Winter is Coming

Well, we can't really ignore it anymore - winter is coming. It's come to the time of year where the woodstove in the studio gets dusted off and tidied up, filled with wood and lit on fire. It's a cozy place to be on a cold and rainy day like today.

It's also been a really busy place! October is one of those months that doesn't have a TON of stuff going on in itself, but there is an incredible amount of winter prep happening. Wood being stacked for winter, making sure the furnace still works, and in my case the preparation for the holiday season could not be busier.

Woodfired plates, minimalist black and white.


I just unloaded another woodkiln this past weekend, with lots of fresh new work and lots of my favourite styles still at play. I like to always have something new in each firing, so this time it was stamping, and plates, and vases. And of course there were a ton of mugs. Lots and lots of mugs. And just in time for the start of the holiday sales! The first one is this weekend in Puslinch/Aberfoyle, at the Aberfoyle Potters Market. I'm looking forward to visiting with some of my pottery friends, and getting back into the swing of the show season. Hope to see some of you there! For details about the show, visit the Aberfoyle Potters Market Facebook Page.

Wood Season

brazil

Over the past few years I've found that I work best under pressure; I need deadlines and commitments to work efficiently. At the beginning of each week I set myself a schedule of what I'd like to accomplish, on which day. It's wood firing season, and with a woodfiring on the horizon, time management becomes imperative. For each firing I plan the days I will sand and glaze, when I need to get my last bisque firing in, and how much time it will take for pieces to dry. This planning activates a side of my brain that I really enjoy using – I feel joy while filling out calendars and date books.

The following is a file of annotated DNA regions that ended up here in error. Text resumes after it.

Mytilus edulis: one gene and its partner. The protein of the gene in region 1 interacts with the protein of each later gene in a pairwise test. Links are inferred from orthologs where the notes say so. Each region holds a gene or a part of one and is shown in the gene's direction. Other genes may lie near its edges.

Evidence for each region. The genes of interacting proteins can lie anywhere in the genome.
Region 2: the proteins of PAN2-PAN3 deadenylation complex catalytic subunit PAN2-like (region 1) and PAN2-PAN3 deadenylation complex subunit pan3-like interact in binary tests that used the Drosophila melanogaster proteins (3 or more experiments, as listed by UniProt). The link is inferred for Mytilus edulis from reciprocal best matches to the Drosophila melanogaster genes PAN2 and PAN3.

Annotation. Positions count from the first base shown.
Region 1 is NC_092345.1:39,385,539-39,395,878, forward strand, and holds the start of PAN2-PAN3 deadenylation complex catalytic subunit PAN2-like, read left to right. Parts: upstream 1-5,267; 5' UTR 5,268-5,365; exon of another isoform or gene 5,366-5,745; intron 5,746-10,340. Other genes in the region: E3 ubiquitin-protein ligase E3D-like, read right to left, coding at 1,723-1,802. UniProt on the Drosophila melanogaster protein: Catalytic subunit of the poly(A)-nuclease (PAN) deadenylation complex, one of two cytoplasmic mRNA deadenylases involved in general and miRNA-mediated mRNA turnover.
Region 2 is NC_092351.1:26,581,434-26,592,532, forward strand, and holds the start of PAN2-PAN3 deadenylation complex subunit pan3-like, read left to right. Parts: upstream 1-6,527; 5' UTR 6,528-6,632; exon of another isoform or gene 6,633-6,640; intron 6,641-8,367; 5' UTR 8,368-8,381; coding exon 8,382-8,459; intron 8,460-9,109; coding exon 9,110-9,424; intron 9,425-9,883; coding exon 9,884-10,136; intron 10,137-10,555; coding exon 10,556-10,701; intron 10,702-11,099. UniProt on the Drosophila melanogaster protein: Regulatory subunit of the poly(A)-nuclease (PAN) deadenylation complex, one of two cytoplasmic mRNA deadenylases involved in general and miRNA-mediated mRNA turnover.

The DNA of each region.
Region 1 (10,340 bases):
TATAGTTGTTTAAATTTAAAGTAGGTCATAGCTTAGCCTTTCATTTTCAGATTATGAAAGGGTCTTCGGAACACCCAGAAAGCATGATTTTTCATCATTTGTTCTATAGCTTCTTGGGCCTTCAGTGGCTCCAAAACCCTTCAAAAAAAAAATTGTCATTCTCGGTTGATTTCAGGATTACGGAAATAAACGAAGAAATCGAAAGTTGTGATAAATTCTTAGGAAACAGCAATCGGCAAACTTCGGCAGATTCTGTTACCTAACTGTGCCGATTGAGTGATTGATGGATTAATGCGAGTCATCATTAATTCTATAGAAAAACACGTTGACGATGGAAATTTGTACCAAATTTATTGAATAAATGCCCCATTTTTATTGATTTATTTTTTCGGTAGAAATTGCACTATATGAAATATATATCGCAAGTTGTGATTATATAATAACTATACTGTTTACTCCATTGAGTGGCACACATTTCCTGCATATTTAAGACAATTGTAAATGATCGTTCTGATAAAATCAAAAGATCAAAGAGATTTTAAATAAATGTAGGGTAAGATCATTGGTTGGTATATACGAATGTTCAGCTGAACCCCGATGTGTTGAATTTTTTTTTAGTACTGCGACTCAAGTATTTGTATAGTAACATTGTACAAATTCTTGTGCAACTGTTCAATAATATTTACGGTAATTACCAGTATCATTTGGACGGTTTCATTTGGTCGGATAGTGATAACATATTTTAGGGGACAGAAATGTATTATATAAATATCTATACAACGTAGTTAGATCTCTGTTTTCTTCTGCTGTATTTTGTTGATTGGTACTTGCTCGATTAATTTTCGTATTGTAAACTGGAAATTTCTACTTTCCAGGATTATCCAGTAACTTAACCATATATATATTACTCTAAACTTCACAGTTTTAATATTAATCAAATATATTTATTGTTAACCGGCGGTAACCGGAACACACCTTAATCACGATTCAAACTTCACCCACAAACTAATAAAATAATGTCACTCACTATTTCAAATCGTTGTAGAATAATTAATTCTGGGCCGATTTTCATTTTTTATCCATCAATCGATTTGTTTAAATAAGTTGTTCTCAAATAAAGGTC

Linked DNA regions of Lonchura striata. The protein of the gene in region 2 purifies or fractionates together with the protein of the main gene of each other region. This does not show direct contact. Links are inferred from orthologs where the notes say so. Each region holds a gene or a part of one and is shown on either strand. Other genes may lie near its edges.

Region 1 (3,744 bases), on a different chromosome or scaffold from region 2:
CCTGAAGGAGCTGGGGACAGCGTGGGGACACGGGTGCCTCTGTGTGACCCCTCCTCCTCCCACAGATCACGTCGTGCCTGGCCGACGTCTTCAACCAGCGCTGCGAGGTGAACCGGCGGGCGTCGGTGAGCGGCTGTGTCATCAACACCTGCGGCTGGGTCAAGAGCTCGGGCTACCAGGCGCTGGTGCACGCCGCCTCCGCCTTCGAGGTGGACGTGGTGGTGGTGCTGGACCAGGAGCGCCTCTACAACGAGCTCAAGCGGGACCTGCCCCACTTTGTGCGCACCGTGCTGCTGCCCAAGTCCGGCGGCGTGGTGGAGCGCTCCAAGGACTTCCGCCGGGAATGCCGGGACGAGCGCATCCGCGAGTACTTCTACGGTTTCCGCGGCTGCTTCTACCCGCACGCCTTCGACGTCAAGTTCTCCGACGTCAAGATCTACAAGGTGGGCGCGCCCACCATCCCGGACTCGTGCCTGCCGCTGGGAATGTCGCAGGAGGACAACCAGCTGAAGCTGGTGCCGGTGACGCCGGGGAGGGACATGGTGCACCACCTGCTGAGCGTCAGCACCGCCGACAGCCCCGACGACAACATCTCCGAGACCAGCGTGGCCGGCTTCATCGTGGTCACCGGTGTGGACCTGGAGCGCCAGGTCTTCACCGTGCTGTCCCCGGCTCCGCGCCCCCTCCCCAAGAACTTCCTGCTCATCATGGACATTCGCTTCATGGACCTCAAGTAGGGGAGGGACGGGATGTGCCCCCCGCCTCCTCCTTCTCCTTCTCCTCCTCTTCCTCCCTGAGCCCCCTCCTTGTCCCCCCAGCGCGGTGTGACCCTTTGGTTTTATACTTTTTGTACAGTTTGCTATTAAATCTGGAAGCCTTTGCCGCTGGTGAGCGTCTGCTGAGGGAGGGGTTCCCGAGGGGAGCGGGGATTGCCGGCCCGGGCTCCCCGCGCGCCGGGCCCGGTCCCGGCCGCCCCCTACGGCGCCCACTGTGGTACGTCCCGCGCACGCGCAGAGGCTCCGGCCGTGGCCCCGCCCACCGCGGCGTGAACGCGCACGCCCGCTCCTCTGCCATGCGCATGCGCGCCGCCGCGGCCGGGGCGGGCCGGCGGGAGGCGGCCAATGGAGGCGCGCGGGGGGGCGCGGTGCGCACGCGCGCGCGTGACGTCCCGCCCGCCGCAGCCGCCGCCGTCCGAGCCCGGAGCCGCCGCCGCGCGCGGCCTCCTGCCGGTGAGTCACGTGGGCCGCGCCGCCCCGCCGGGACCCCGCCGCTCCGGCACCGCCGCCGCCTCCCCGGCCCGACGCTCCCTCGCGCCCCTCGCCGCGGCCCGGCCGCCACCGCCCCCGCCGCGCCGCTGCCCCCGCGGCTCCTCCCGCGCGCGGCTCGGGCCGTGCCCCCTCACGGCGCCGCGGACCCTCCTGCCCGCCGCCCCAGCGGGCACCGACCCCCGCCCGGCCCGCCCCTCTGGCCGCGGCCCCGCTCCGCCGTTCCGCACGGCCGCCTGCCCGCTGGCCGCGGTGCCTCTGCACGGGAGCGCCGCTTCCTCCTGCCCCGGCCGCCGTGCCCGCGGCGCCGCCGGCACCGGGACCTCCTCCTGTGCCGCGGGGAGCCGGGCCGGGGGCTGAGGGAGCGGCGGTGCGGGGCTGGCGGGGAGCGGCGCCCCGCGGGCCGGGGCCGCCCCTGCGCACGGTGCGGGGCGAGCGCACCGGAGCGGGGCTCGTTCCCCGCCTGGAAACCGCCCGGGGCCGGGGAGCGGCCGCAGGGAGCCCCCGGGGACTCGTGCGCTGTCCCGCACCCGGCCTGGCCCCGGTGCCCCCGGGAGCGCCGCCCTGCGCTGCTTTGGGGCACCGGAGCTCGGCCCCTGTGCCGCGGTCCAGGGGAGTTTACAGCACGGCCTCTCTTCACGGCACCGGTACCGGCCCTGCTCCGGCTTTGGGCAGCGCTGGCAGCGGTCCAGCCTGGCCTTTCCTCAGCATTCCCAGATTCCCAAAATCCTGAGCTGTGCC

Last week I unloaded work from my fourth firing this year, and will be loading my fifth this Saturday. While I still need to sand and wash the pieces we just unloaded, I am instead pulling handles on cups and jugs, finishing up details on prototype vases, and adding rims to serving dishes for the firing coming up. Studio life is a constant balancing and juggling act – one that I am starting to get comfortable with. While one tray of bowls dries you throw creamers. While the creamers are drying you roll out slabs to get them stiffening and then start to trim your bowls. When the slabs are stiff enough to work with you build the walls for vases and slowly dry them while you finish the creamers. On it goes, a carousel.

Here are some photos of the pots that came out of last week's firing. It was my first time leading a firing in the Manabigama, and was delighted to have a great time of eager potters who wanted to learn about firing with wood. The pots turned out delightful.

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